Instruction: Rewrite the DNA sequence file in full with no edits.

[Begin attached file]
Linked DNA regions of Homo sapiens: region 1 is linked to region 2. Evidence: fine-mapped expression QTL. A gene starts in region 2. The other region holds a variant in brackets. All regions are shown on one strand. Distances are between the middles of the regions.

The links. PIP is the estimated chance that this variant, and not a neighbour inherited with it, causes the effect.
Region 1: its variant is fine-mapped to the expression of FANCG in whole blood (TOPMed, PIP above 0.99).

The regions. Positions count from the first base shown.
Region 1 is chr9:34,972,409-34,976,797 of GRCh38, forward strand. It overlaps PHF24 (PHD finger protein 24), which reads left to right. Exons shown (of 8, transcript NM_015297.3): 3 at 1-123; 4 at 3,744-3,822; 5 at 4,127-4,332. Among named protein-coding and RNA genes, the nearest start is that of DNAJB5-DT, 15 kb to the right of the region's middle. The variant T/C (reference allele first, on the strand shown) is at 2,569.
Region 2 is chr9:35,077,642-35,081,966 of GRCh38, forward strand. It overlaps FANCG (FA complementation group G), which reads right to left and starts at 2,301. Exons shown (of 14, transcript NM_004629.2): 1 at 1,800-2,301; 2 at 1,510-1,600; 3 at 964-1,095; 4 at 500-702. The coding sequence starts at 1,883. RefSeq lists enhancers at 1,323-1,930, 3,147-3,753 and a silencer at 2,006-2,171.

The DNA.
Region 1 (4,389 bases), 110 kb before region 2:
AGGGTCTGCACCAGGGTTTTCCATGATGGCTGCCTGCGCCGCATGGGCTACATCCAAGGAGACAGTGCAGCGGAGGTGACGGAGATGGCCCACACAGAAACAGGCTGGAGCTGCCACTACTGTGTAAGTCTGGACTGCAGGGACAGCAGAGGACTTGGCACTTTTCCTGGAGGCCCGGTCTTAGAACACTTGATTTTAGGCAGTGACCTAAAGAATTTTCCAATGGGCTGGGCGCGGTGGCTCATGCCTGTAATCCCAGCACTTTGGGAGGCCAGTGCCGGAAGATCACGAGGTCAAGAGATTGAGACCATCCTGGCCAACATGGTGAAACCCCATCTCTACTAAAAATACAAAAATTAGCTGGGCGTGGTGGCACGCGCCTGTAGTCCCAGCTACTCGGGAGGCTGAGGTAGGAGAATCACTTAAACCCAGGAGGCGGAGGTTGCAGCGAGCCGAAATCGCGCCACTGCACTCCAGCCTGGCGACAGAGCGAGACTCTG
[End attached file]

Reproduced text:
Linked DNA regions of Homo sapiens: region 1 is linked to region 2. Evidence: fine-mapped expression QTL. A gene starts in region 2. The other region holds a variant in brackets. All regions are shown on one strand. Distances are between the middles of the regions.

The links. PIP is the estimated chance that this variant, and not a neighbour inherited with it, causes the effect.
Region 1: its variant is fine-mapped to the expression of FANCG in whole blood (TOPMed, PIP above 0.99).

The regions. Positions count from the first base shown.
Region 1 is chr9:34,972,409-34,976,797 of GRCh38, forward strand. It overlaps PHF24 (PHD finger protein 24), which reads left to right. Exons shown (of 8, transcript NM_015297.3): 3 at 1-123; 4 at 3,744-3,822; 5 at 4,127-4,332. Among named protein-coding and RNA genes, the nearest start is that of DNAJB5-DT, 15 kb to the right of the region's middle. The variant T/C (reference allele first, on the strand shown) is at 2,569.
Region 2 is chr9:35,077,642-35,081,966 of GRCh38, forward strand. It overlaps FANCG (FA complementation group G), which reads right to left and starts at 2,301. Exons shown (of 14, transcript NM_004629.2): 1 at 1,800-2,301; 2 at 1,510-1,600; 3 at 964-1,095; 4 at 500-702. The coding sequence starts at 1,883. RefSeq lists enhancers at 1,323-1,930, 3,147-3,753 and a silencer at 2,006-2,171.

The DNA.
Region 1 (4,389 bases), 110 kb before region 2:
AGGGTCTGCACCAGGGTTTTCCATGATGGCTGCCTGCGCCGCATGGGCTACATCCAAGGAGACAGTGCAGCGGAGGTGACGGAGATGGCCCACACAGAAACAGGCTGGAGCTGCCACTACTGTGTAAGTCTGGACTGCAGGGACAGCAGAGGACTTGGCACTTTTCCTGGAGGCCCGGTCTTAGAACACTTGATTTTAGGCAGTGACCTAAAGAATTTTCCAATGGGCTGGGCGCGGTGGCTCATGCCTGTAATCCCAGCACTTTGGGAGGCCAGTGCCGGAAGATCACGAGGTCAAGAGATTGAGACCATCCTGGCCAACATGGTGAAACCCCATCTCTACTAAAAATACAAAAATTAGCTGGGCGTGGTGGCACGCGCCTGTAGTCCCAGCTACTCGGGAGGCTGAGGTAGGAGAATCACTTAAACCCAGGAGGCGGAGGTTGCAGCGAGCCGAAATCGCGCCACTGCACTCCAGCCTGGCGACAGAGCGAGACTCTG